Alex Ahmed is a third-year doctoral student in Personal Health Informatics at Northeastern University, which is a joint program between the computer science and health science departments. She is committed to developing and contributing to projects that engage participatory research methods to create person-facing health technologies, which center the individual rather than medical institutions or professionals. During her second year, she was awarded an NSF Graduate Research Fellowship for work that aims to use participatory design methods to create a person-facing health application for trans people. In both this workshop and in her dissertation research, she intends to apply and develop her skills in statistical analysis, study design, information visualization, programming and application development. More broadly, she wants to direct the resources of academic institutions toward advancing social justice and health equity. Trans Women’s Health (position paper).
Rosie Bellini is a Doctoral Trainee in Digital Civics at Open Lab, Newcastle University. She has a philosophy background, with specific interests in the commodification of the body, political philosophy and aesthetics. Her current research interests are in local democracy and how technology can be used to support individuals within these groups. Broader interests include: Identity formation and methods of communication within social activism groups; The ways in which technology can be used to quantify the body; Women’s rights, gender, sexuality and health. (video)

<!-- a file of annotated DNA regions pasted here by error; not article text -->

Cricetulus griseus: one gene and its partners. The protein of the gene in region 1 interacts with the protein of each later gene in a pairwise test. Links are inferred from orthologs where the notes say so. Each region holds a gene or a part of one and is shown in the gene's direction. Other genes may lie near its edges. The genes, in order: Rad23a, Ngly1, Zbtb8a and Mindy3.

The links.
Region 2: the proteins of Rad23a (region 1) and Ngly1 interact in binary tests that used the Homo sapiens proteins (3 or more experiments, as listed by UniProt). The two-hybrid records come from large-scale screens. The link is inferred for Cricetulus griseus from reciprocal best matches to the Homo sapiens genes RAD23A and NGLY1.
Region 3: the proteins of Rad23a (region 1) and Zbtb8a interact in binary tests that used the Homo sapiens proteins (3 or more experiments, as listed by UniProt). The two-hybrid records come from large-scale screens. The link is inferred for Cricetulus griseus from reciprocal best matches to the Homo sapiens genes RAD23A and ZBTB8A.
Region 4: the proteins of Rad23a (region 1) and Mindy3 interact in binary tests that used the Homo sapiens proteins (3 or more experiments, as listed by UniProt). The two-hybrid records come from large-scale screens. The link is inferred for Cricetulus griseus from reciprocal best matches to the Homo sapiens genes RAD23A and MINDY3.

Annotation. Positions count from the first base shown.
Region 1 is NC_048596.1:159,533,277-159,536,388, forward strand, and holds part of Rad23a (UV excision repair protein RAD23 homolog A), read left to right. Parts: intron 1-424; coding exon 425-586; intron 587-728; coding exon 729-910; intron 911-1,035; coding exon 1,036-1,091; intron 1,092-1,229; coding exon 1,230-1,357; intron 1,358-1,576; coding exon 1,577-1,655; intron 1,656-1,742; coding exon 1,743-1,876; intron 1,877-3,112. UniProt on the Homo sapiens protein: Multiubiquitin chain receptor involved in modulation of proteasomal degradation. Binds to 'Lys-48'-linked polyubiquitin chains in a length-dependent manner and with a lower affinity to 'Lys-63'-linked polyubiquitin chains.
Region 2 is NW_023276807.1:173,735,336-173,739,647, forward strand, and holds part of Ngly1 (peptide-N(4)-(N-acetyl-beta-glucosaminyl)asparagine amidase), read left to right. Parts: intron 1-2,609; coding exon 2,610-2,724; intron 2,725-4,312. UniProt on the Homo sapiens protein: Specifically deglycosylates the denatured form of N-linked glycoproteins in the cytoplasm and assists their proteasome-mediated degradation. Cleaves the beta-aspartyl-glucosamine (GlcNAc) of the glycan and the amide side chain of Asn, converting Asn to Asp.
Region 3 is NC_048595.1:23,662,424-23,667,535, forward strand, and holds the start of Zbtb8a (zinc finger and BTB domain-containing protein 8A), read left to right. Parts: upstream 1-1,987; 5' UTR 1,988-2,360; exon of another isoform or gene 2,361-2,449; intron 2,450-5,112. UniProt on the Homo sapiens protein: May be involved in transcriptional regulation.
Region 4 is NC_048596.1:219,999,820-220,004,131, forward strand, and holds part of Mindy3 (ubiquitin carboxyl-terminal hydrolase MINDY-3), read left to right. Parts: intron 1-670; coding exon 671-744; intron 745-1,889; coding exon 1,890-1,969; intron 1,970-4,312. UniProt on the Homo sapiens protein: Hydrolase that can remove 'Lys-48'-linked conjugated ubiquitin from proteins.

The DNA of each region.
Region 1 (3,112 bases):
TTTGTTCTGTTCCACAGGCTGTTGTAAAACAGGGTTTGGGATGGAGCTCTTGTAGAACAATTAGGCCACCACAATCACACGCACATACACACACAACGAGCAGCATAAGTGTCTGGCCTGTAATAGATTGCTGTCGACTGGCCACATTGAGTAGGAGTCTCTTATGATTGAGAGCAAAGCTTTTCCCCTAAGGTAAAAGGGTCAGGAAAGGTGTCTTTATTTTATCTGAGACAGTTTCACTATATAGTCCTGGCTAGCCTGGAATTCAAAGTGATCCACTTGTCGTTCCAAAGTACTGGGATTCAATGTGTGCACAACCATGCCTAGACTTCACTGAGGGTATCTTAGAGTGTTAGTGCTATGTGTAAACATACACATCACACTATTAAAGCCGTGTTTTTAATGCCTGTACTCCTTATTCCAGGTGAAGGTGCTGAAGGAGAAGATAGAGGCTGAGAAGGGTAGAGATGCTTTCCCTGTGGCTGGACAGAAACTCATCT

Fredrik Bergstrand has an academic background in software engineering, mobile services, and is currently in the final phase of his informatics PhD project. Fredrik has chosen a design oriented research approach, focusing on how new technologies affects sensemaking. Fredrik also enjoys hacking gardens and hardware. Cyclic Peaking: A Human Centered Design Project on the Menstrual Cycle (position paper).